(Writer’s Note: My Grandfather Reuben Heilman was a medic in World War I as was his brother Howard).
So at one of these Twi-night Doubleheaders you attended, you saw someone pitch who was instrumental in the 1960 Series correct?
I remember going to a Saturday doubleheader that year, and one of those pitchers was Vernon Law, and he had won two games in the 1960 World Series and started the game I was at, Game 7.
On the day of the home run my Dad and my Grandfather sat in the right-field bleachers for the 17th Game 7 played in World Series history. Approximately 36,000 were on hand at Forbes Field, located in the Oakland section of Pittsburgh, for the games afternoon start. My Dad and Grandfather got down there early that day to take in batting practice and get a hotdog.
After winning games one and four, Vernon Law got the start and Game 2 ace Bob Turley got the nod for the Yankees. The Pirates jumped on the Yankees early and were out in front 4-0 by the 3rd inning. New York would tally one run in the 5th and four in the 6th. A Mickey Mantle RBI and Yogi Berra three-run home run would put the Yankees on top 5-4. The Bronx Bombers would tack on two more in the 8th, which was met by a thunderous five-run Pirate rally in the bottom half of that inning. But it proved not enough as the Yankees put two more on the board to tie the game, heading into the bottom of the 9th. The first batter to face Yankees pitcher Ralph Terry in the ninth inning was Bill Mazeroski.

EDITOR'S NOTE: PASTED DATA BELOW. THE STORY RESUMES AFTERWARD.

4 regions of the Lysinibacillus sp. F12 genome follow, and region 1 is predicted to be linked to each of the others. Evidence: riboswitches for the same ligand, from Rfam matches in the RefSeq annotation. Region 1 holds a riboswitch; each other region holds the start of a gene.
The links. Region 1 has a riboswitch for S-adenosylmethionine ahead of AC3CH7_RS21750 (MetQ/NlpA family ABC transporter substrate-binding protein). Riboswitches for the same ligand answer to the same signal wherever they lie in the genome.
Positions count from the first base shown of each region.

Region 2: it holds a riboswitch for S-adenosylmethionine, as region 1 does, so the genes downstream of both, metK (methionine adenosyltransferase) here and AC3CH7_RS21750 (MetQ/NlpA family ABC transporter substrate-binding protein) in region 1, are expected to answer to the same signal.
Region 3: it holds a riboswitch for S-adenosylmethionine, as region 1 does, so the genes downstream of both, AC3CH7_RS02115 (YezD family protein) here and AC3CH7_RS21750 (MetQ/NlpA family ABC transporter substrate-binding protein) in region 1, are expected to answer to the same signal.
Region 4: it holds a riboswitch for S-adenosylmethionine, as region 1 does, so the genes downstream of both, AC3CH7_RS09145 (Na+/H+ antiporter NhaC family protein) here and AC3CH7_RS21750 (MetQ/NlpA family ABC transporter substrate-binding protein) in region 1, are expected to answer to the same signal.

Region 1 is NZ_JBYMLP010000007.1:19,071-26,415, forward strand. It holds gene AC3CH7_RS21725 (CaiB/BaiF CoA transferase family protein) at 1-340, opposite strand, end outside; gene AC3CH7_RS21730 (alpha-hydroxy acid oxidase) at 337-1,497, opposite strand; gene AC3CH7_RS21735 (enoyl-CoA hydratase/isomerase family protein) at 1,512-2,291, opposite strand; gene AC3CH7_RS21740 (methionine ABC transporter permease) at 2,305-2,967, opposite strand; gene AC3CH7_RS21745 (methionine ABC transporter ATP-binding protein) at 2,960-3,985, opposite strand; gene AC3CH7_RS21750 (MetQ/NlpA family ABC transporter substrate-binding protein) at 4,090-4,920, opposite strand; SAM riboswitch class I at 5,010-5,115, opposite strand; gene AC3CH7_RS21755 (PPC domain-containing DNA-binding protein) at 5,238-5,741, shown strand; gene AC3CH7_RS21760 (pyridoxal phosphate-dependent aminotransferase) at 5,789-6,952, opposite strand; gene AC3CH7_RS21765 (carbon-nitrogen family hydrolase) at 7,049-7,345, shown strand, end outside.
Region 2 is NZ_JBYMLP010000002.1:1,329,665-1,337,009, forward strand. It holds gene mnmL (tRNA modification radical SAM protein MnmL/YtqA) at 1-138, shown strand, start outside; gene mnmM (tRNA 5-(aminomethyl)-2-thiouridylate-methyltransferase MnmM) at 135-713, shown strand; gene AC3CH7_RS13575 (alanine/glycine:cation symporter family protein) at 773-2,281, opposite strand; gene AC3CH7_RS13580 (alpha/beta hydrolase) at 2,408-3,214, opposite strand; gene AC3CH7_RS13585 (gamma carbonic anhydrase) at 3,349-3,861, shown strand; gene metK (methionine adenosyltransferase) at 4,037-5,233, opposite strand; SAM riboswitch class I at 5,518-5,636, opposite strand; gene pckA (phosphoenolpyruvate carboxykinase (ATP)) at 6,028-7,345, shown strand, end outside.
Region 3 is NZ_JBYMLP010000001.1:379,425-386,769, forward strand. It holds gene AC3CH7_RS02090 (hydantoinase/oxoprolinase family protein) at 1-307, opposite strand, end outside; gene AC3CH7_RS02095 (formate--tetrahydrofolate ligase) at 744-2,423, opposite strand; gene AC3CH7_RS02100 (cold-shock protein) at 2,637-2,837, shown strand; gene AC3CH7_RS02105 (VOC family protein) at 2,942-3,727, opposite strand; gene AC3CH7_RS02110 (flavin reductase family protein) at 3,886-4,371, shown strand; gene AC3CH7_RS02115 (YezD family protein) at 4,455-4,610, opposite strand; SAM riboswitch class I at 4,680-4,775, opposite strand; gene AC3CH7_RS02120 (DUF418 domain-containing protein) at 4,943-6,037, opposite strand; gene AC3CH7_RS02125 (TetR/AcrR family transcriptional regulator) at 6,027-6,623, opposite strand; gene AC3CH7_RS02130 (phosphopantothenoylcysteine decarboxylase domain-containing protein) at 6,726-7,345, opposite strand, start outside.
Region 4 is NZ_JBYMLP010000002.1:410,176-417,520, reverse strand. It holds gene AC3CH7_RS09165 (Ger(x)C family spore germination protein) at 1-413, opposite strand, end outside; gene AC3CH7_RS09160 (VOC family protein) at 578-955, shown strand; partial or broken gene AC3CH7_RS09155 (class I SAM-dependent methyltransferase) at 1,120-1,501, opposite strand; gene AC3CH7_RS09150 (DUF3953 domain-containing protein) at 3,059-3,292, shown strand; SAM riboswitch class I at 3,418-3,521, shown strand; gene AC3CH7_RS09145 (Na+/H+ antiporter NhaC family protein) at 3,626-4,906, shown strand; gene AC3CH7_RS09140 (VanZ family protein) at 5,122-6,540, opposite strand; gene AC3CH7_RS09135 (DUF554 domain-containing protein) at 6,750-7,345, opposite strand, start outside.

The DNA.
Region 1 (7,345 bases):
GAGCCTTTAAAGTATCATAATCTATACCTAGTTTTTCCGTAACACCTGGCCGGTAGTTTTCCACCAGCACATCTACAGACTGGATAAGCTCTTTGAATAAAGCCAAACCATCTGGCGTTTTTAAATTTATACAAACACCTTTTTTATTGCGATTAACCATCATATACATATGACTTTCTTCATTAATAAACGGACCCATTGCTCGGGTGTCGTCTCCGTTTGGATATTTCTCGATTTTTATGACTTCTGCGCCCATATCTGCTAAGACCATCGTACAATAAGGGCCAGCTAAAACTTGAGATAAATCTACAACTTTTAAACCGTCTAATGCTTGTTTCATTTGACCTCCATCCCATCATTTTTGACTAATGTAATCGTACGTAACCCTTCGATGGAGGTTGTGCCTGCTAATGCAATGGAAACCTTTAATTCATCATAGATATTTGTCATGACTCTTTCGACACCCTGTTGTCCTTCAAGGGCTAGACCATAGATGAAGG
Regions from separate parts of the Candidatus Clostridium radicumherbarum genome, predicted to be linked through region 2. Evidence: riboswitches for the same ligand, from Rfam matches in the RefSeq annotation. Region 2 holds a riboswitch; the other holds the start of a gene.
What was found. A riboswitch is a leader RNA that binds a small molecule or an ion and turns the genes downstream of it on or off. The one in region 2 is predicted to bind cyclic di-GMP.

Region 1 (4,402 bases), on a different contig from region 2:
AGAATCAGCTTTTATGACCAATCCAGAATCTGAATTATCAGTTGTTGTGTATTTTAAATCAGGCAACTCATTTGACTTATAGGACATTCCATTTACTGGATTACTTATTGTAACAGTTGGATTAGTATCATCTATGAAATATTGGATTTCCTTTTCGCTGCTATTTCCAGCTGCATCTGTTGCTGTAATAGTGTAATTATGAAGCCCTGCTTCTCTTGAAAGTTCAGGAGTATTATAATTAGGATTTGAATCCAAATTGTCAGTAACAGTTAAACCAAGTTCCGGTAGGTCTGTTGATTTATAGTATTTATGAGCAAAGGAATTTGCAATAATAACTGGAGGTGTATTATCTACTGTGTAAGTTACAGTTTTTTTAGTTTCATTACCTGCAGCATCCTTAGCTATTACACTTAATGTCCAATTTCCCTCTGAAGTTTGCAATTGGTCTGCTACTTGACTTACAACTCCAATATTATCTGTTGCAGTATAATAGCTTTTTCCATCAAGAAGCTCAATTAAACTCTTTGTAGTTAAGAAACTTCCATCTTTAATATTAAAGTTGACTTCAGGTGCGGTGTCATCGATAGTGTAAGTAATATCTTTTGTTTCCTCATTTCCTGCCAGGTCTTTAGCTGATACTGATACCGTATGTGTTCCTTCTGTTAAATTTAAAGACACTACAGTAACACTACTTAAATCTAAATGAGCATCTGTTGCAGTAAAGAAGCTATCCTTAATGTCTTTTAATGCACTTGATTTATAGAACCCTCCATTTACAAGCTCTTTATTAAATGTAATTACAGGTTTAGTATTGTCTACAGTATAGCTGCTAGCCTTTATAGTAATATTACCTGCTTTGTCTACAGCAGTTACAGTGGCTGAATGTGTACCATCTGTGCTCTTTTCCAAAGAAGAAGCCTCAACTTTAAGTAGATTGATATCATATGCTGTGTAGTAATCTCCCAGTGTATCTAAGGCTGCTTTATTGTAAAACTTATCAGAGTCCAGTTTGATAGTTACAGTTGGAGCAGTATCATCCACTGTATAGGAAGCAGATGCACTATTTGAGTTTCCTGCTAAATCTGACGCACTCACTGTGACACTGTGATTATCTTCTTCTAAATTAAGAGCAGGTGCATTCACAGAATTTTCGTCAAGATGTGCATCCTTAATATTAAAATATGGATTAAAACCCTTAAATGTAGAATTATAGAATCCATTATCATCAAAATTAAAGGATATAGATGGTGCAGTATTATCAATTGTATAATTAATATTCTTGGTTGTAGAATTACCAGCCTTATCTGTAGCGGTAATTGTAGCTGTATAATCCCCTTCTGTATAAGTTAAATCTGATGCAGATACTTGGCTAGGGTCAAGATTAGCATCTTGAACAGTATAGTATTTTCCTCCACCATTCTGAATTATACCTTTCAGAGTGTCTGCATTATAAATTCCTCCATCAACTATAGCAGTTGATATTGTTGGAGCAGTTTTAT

Take us through those last couple of innings.
It was in the eighth inning that New York went up 7-4, and Pittsburgh, in the bottom of the 8th, got five runs so it was 7-9. Then in the top of the 9th, New York got two, so it was tied going into the bottom of the 9th. And I can remember thinking, “Hey, not only am I seeing the 7th game of a World Series, but I’m gonna see an extra inning game.”
So you were thinking ‘I might get to see extra baseball’ not ‘I might see one of the greatest baseball plays of all time?’
When the ball was hit by Maz, did you know right away it was a home run?
I don’t remember whether I could tell if it was going to be over the fence when it was hit or not. But the crowd reaction was right away, and I mean people were out on the field after the game. And I remember people out on the street when we got out through the crowd, you know, to go to our car. The people were just out in the street celebrating.
History with one swing of the bat
With a count of one ball and no strikes, the Pirate second basemen sent a long fly ball over the left-field fence. Yogi Berra never even had a play on it. Bill Mazeroski had hit a walk-off home run to hand the World Series championship to the Pittsburgh Pirates.
And despite the Pirates being outscored in the series 55-27 by the Yankees, this was the only run that mattered.
Bill Mazeroski’s home run in the Fall Classic still stands as the only walk-off home run in a World Series Game 7 to this date. That’s 60 years and 23 Game 7’s later, this moment stands alone.
And, my Dad and Grandfather were there to see it!